Ice Cream and Monkey Business in Delhi

HE was one of those raggedy urchins, the kind you see all over New Delhi, selling newspapers for a few coins at traffic lights when the cars were stopped. He was quick and deft, slipping between the vehicles, ready to make a fast getaway when the lights changed from red to green.

But the sight of this boy stopped me in my tracks as I made my way down the sidewalk of a busy street. He had a small baby monkey on his shoulder, its arms wrapped tightly around the boy's neck. It was a very small monkey, not more than a few months old, and it wore no leash or string, only a bright red collar around its neck. The boy was perhaps eight or nine years old, and in spite of his thinness, traces of that appealing baby smoothness still remained.

Some of the drivers who seemed amused or touched by the sight wound down their car windows and bought a paper or two. And then the lights changed, and the boy dashed for the safety of the pavement, dodging between cars, which were ready and roaring to go.

He arrived right next to me under the old neem tree, a little out of breath, but well pleased with himself. Although Delhi was scorchingly hot, a haze hung over the city and made everything - the trees, the lampposts, the flowers - look evanescent, barely attached to the earth. The boy, too, seemed to have something of this insubstantial look. His bright brown eyes shone against his darkly golden skin, matching the brown fur of the monkey. Although the boy was wearing a tattered shirt and shorts slit up the sides, he was far from being defeated or cornered by the cruelties of a world he had not made. He was bright and cheerful and fully in control.

He smiled at me and I asked, ``Is this monkey yours? Where did you get him?''

``I found him huddled up under a bush, shivering and frightened. The monkey catchers had taken his mother and nearly all of the troop. I picked him up and brought him home, and since then he has been with me. I never tie him up or chain him, and he stays with me wherever I go. He is my chota bhai - my little brother.''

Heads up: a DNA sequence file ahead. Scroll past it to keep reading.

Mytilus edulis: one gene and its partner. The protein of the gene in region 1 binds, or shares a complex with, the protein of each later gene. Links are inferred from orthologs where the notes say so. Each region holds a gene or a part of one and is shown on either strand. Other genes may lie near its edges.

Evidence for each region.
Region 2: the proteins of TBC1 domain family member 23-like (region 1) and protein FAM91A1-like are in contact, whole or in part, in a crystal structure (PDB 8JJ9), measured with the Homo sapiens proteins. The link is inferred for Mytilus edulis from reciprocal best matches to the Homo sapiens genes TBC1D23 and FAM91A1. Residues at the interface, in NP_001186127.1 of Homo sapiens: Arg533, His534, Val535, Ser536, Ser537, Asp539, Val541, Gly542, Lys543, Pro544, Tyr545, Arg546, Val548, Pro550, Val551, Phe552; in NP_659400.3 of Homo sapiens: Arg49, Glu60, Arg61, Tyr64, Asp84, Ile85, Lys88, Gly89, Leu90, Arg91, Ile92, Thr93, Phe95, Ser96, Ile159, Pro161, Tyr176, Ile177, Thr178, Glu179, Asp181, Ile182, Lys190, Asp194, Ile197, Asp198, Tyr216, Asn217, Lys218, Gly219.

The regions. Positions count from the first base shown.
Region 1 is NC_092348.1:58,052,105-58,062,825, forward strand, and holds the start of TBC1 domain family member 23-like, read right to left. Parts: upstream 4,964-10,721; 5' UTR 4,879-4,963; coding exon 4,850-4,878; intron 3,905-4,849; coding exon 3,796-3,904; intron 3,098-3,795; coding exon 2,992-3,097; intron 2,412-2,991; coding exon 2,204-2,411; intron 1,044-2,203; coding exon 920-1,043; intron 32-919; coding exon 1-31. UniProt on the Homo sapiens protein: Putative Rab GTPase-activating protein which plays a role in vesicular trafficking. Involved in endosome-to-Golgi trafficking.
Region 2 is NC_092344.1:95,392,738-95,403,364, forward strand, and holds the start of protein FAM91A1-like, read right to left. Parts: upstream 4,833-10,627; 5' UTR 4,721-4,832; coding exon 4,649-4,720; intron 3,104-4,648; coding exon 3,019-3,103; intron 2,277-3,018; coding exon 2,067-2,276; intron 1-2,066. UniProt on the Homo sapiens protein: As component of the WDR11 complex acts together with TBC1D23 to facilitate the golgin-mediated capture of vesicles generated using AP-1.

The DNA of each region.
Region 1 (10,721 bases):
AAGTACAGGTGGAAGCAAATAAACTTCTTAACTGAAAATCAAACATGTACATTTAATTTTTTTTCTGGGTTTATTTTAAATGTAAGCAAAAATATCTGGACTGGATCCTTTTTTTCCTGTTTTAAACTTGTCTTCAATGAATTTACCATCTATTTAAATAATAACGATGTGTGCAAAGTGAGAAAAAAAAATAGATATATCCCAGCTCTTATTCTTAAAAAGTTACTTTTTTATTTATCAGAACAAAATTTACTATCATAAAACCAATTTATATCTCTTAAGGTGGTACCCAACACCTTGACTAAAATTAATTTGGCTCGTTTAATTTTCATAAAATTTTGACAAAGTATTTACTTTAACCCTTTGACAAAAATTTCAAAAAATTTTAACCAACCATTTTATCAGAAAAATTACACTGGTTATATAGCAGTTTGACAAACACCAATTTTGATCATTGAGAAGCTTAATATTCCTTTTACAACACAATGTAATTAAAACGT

Just then a blue ice-cream cart came round the corner, ringing its bell. ``CREAMY ICE CREAM'' said the writing on the sides in bold blue letters. On an impulse, I went across and bought the largest cup of vanilla ice cream available and presented it to the child.

His delighted surprise was wonderful to see. His face broke into the widest possible grin. Then settling down under the tree, he opened the cup and scooped out a spoonful. The baby monkey watched intently, not once trying to snatch or grab. After tasting the ice cream, the boy handed the cup to his ``little brother.'' The monkey, using the same plastic spoon, took a mouthful, apparently delighting in the coolness as it went down his throat. Then to my astonishment, he gave the cup back to the boy. I watched fascinated as they shared the ice cream spoonful by spoonful till the cup was empty. The boy ran to put the cup in the garbage can and then stood before me.

`THANK you, Didiji,'' he said, using the Hindi form of address for an older woman. ``Thank you. Rikki and I never get a whole cup to eat.'' On his small bright face there was not a trace of regret that he had to share the ice cream. He was just delighted that he had been able to give his small friend a treat. Then he brought the monkey over to me.

``Say thank you, Rikki.'' The monkey stretched out his hand and closed it over mine. His palm felt very soft and cool, and his touch strange and confiding, but the look in his eyes was sad and searching.

``He looks so sad,'' I said to the boy.

``Monkeys can't smile,'' he replied. ``But inside he is happy.''

And as if to prove this, the monkey jumped on the boy's shoulder and began to chatter and jump about, clutching the child's hair and patting his face. The boy laughed, and I left them together and walked away.

I wondered where the boy lived. I had not thought to ask. Did he have a home, however humble, with a mother, father, siblings? Or was he one of those street children who lived under bridges, behind construction pipes, under some shady tree, alone and fighting to survive?

And I, who smiled and smiled - was I happy inside?

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